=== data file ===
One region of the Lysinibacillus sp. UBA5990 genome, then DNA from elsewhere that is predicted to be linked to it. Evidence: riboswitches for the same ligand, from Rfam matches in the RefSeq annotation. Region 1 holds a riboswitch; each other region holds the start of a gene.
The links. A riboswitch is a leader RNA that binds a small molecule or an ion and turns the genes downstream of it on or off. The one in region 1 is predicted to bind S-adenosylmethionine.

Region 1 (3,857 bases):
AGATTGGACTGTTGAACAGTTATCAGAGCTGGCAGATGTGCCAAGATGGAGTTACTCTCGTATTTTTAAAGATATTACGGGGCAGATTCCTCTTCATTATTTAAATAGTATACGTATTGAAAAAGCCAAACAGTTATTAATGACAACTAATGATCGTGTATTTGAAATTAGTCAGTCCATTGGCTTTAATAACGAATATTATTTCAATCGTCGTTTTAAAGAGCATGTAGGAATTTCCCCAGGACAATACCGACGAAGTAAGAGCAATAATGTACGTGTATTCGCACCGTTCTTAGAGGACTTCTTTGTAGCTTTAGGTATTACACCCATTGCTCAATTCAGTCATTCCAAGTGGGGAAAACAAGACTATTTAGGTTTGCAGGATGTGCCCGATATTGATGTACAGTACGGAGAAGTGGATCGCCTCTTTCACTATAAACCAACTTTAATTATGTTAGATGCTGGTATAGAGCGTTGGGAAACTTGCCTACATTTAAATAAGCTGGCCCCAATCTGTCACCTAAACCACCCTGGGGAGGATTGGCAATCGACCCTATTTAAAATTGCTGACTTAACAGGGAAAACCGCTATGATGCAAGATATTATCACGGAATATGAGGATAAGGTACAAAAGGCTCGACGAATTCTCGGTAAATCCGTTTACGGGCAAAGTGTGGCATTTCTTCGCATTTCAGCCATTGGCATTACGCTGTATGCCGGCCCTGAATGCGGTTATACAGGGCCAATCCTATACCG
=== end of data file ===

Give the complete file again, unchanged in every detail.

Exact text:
One region of the Lysinibacillus sp. UBA5990 genome, then DNA from elsewhere that is predicted to be linked to it. Evidence: riboswitches for the same ligand, from Rfam matches in the RefSeq annotation. Region 1 holds a riboswitch; each other region holds the start of a gene.
The links. A riboswitch is a leader RNA that binds a small molecule or an ion and turns the genes downstream of it on or off. The one in region 1 is predicted to bind S-adenosylmethionine.

Region 1 (3,857 bases):
AGATTGGACTGTTGAACAGTTATCAGAGCTGGCAGATGTGCCAAGATGGAGTTACTCTCGTATTTTTAAAGATATTACGGGGCAGATTCCTCTTCATTATTTAAATAGTATACGTATTGAAAAAGCCAAACAGTTATTAATGACAACTAATGATCGTGTATTTGAAATTAGTCAGTCCATTGGCTTTAATAACGAATATTATTTCAATCGTCGTTTTAAAGAGCATGTAGGAATTTCCCCAGGACAATACCGACGAAGTAAGAGCAATAATGTACGTGTATTCGCACCGTTCTTAGAGGACTTCTTTGTAGCTTTAGGTATTACACCCATTGCTCAATTCAGTCATTCCAAGTGGGGAAAACAAGACTATTTAGGTTTGCAGGATGTGCCCGATATTGATGTACAGTACGGAGAAGTGGATCGCCTCTTTCACTATAAACCAACTTTAATTATGTTAGATGCTGGTATAGAGCGTTGGGAAACTTGCCTACATTTAAATAAGCTGGCCCCAATCTGTCACCTAAACCACCCTGGGGAGGATTGGCAATCGACCCTATTTAAAATTGCTGACTTAACAGGGAAAACCGCTATGATGCAAGATATTATCACGGAATATGAGGATAAGGTACAAAAGGCTCGACGAATTCTCGGTAAATCCGTTTACGGGCAAAGTGTGGCATTTCTTCGCATTTCAGCCATTGGCATTACGCTGTATGCCGGCCCTGAATGCGGTTATACAGGGCCAATCCTATACCG